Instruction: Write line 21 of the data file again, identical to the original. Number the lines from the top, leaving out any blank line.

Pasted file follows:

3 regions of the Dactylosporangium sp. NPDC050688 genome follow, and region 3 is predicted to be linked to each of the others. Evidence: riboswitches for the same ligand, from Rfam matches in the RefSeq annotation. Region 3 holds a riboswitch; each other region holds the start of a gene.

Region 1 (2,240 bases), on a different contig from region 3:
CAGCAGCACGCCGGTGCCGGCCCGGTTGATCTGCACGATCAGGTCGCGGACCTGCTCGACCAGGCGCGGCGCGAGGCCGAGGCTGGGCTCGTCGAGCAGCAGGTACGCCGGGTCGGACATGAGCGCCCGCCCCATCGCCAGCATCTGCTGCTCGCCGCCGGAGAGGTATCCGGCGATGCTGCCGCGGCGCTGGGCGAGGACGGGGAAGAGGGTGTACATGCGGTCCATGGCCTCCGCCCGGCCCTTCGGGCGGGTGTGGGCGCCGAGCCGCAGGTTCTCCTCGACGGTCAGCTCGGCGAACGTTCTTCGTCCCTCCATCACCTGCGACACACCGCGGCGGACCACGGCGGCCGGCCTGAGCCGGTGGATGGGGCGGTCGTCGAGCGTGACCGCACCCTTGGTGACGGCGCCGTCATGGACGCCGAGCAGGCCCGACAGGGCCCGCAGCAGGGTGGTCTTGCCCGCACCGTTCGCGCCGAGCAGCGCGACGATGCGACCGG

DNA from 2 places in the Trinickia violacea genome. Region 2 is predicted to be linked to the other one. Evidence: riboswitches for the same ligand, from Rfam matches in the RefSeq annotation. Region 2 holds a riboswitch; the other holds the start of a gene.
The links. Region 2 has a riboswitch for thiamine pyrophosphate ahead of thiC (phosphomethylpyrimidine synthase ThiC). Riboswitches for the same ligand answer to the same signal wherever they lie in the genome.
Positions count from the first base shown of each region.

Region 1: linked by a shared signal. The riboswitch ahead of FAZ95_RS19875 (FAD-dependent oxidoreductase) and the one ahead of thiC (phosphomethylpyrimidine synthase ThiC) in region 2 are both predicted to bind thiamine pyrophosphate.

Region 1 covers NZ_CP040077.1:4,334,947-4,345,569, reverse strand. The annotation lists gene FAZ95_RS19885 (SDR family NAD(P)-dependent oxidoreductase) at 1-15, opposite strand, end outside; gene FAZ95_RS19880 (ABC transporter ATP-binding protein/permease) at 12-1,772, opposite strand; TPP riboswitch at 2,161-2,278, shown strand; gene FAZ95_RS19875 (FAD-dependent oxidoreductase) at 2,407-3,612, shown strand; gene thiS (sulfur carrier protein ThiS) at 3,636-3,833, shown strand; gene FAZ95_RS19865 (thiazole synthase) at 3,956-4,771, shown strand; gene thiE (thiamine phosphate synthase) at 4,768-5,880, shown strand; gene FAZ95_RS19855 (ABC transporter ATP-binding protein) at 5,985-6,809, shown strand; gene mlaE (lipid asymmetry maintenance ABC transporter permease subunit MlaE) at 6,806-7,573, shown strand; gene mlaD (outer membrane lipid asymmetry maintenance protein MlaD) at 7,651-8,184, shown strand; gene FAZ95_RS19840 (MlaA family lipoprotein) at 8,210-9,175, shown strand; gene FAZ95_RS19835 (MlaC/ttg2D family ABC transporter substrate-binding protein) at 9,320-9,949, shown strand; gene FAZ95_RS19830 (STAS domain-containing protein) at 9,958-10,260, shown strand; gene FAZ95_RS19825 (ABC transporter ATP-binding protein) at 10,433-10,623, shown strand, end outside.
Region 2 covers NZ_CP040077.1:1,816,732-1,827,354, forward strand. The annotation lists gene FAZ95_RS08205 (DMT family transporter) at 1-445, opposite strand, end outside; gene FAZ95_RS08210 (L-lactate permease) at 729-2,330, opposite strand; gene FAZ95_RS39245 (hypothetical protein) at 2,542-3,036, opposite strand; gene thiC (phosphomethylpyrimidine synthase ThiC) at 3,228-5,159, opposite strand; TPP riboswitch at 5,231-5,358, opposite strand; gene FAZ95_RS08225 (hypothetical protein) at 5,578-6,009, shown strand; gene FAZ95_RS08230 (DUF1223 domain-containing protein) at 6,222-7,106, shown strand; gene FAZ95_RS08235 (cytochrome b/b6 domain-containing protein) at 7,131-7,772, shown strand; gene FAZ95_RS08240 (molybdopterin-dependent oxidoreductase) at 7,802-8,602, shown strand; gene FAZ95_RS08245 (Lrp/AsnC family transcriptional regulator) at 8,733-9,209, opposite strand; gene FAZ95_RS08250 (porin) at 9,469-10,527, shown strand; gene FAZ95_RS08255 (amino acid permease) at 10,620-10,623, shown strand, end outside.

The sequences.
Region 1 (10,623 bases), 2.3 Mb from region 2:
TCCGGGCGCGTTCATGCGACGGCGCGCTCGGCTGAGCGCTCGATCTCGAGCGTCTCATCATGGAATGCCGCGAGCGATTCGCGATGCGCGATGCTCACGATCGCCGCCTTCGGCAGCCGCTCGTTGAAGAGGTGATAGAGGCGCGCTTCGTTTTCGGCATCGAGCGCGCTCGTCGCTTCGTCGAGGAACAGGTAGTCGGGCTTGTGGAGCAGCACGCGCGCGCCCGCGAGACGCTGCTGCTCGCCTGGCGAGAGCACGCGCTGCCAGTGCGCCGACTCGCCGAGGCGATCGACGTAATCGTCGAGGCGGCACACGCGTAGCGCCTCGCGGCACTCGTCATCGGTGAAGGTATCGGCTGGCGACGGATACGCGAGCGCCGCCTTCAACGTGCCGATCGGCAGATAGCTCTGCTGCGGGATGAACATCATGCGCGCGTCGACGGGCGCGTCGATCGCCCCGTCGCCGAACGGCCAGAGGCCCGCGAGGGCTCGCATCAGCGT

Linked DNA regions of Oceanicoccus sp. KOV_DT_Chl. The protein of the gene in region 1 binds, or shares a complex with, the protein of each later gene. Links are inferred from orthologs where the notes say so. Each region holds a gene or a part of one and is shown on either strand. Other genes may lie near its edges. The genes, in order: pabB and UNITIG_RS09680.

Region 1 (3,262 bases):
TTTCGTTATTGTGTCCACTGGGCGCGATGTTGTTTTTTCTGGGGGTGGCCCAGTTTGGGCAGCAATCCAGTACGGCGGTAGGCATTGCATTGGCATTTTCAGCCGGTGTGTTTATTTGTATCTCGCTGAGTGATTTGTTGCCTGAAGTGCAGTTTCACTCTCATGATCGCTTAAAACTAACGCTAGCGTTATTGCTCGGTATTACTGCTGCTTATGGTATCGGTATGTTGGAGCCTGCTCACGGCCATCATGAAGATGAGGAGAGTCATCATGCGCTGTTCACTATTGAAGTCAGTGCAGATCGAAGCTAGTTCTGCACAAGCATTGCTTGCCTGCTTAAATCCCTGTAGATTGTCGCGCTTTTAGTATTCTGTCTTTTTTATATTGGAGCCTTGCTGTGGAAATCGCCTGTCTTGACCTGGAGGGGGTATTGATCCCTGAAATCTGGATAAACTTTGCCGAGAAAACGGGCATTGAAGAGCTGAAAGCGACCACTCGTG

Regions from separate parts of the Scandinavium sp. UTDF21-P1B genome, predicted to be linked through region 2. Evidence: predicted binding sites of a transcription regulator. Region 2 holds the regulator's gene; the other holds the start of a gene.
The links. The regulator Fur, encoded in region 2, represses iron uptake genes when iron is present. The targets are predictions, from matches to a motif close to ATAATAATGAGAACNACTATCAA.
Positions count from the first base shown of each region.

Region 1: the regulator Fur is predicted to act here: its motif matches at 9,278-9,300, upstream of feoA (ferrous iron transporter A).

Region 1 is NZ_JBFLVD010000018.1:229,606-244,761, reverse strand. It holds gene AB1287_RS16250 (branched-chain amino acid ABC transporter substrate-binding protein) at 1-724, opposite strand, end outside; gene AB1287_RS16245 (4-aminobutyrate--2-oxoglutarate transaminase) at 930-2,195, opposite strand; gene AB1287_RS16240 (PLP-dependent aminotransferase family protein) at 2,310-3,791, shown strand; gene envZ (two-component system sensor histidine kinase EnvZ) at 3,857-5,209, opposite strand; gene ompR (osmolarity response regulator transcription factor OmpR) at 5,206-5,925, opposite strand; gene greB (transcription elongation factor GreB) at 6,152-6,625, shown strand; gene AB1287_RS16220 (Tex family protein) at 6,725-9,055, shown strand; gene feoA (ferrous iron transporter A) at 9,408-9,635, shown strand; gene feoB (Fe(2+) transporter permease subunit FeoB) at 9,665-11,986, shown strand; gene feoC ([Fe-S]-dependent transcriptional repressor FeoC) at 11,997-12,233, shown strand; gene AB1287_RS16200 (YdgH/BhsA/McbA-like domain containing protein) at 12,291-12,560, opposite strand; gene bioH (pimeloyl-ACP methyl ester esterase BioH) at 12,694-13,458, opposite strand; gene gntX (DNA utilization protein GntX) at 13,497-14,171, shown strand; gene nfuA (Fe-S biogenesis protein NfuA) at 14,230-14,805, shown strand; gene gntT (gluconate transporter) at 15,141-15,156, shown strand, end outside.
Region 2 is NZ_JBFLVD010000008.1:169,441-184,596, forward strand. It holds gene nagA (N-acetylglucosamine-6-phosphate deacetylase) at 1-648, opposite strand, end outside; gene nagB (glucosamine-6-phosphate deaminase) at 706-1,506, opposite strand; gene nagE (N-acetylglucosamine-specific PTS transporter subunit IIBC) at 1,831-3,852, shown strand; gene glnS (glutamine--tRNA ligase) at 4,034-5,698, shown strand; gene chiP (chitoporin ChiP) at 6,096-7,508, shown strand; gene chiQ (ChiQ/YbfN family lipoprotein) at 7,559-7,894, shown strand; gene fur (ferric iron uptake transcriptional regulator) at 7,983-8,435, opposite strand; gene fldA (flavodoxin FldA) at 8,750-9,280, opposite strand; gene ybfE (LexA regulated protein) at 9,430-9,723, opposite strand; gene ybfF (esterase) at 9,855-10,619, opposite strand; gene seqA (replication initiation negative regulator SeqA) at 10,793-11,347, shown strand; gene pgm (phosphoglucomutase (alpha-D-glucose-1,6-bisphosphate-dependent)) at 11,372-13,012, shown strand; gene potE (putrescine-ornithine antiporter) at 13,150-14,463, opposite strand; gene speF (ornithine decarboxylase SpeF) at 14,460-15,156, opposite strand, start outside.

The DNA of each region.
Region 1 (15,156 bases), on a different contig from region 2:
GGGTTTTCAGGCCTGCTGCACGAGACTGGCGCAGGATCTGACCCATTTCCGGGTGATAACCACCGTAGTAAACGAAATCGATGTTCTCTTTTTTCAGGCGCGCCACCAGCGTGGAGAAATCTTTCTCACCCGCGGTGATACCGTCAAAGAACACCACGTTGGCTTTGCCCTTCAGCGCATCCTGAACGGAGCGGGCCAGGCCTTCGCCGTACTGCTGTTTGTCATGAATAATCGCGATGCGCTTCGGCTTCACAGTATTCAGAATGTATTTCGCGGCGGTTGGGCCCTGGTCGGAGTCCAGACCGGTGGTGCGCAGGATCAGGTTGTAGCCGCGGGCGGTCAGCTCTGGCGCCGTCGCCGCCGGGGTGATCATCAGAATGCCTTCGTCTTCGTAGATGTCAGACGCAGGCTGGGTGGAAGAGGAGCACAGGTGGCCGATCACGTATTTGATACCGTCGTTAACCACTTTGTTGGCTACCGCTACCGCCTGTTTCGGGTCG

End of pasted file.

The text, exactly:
Region 2 is NZ_JBFLVD010000008.1:169,441-184,596, forward strand. It holds gene nagA (N-acetylglucosamine-6-phosphate deacetylase) at 1-648, opposite strand, end outside; gene nagB (glucosamine-6-phosphate deaminase) at 706-1,506, opposite strand; gene nagE (N-acetylglucosamine-specific PTS transporter subunit IIBC) at 1,831-3,852, shown strand; gene glnS (glutamine--tRNA ligase) at 4,034-5,698, shown strand; gene chiP (chitoporin ChiP) at 6,096-7,508, shown strand; gene chiQ (ChiQ/YbfN family lipoprotein) at 7,559-7,894, shown strand; gene fur (ferric iron uptake transcriptional regulator) at 7,983-8,435, opposite strand; gene fldA (flavodoxin FldA) at 8,750-9,280, opposite strand; gene ybfE (LexA regulated protein) at 9,430-9,723, opposite strand; gene ybfF (esterase) at 9,855-10,619, opposite strand; gene seqA (replication initiation negative regulator SeqA) at 10,793-11,347, shown strand; gene pgm (phosphoglucomutase (alpha-D-glucose-1,6-bisphosphate-dependent)) at 11,372-13,012, shown strand; gene potE (putrescine-ornithine antiporter) at 13,150-14,463, opposite strand; gene speF (ornithine decarboxylase SpeF) at 14,460-15,156, opposite strand, start outside.